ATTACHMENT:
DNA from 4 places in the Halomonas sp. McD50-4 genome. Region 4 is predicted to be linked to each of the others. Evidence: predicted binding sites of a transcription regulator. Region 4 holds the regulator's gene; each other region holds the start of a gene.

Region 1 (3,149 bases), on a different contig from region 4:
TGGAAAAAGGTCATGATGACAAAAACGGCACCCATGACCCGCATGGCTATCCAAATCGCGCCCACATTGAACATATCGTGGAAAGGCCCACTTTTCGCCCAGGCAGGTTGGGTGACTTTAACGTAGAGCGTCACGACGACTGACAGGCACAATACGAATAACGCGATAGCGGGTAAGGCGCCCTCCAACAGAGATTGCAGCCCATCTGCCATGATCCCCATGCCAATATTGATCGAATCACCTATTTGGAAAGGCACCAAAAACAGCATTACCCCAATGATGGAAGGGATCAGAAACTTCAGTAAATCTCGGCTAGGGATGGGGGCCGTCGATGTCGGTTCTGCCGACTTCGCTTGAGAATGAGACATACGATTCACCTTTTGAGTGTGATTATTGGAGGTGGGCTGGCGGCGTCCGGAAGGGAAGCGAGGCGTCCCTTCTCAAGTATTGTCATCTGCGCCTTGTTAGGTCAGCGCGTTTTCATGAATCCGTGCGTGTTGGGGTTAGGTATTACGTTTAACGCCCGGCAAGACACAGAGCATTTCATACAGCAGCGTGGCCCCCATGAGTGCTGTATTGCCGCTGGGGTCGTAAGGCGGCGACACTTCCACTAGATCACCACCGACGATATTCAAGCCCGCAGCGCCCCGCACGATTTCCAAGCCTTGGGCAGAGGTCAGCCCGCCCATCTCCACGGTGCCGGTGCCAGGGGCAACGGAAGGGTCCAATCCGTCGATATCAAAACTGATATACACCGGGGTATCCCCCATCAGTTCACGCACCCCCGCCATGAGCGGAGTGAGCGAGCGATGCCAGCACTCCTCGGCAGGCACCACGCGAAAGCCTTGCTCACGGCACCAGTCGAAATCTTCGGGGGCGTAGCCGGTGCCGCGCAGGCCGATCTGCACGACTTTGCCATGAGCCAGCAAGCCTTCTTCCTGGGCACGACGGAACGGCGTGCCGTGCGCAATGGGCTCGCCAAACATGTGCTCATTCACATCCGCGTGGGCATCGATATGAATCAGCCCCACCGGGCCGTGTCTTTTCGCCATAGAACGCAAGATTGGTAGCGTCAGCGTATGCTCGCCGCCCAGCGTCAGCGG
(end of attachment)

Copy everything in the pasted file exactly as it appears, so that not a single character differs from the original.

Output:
DNA from 4 places in the Halomonas sp. McD50-4 genome. Region 4 is predicted to be linked to each of the others. Evidence: predicted binding sites of a transcription regulator. Region 4 holds the regulator's gene; each other region holds the start of a gene.

Region 1 (3,149 bases), on a different contig from region 4:
TGGAAAAAGGTCATGATGACAAAAACGGCACCCATGACCCGCATGGCTATCCAAATCGCGCCCACATTGAACATATCGTGGAAAGGCCCACTTTTCGCCCAGGCAGGTTGGGTGACTTTAACGTAGAGCGTCACGACGACTGACAGGCACAATACGAATAACGCGATAGCGGGTAAGGCGCCCTCCAACAGAGATTGCAGCCCATCTGCCATGATCCCCATGCCAATATTGATCGAATCACCTATTTGGAAAGGCACCAAAAACAGCATTACCCCAATGATGGAAGGGATCAGAAACTTCAGTAAATCTCGGCTAGGGATGGGGGCCGTCGATGTCGGTTCTGCCGACTTCGCTTGAGAATGAGACATACGATTCACCTTTTGAGTGTGATTATTGGAGGTGGGCTGGCGGCGTCCGGAAGGGAAGCGAGGCGTCCCTTCTCAAGTATTGTCATCTGCGCCTTGTTAGGTCAGCGCGTTTTCATGAATCCGTGCGTGTTGGGGTTAGGTATTACGTTTAACGCCCGGCAAGACACAGAGCATTTCATACAGCAGCGTGGCCCCCATGAGTGCTGTATTGCCGCTGGGGTCGTAAGGCGGCGACACTTCCACTAGATCACCACCGACGATATTCAAGCCCGCAGCGCCCCGCACGATTTCCAAGCCTTGGGCAGAGGTCAGCCCGCCCATCTCCACGGTGCCGGTGCCAGGGGCAACGGAAGGGTCCAATCCGTCGATATCAAAACTGATATACACCGGGGTATCCCCCATCAGTTCACGCACCCCCGCCATGAGCGGAGTGAGCGAGCGATGCCAGCACTCCTCGGCAGGCACCACGCGAAAGCCTTGCTCACGGCACCAGTCGAAATCTTCGGGGGCGTAGCCGGTGCCGCGCAGGCCGATCTGCACGACTTTGCCATGAGCCAGCAAGCCTTCTTCCTGGGCACGACGGAACGGCGTGCCGTGCGCAATGGGCTCGCCAAACATGTGCTCATTCACATCCGCGTGGGCATCGATATGAATCAGCCCCACCGGGCCGTGTCTTTTCGCCATAGAACGCAAGATTGGTAGCGTCAGCGTATGCTCGCCGCCCAGCGTCAGCGG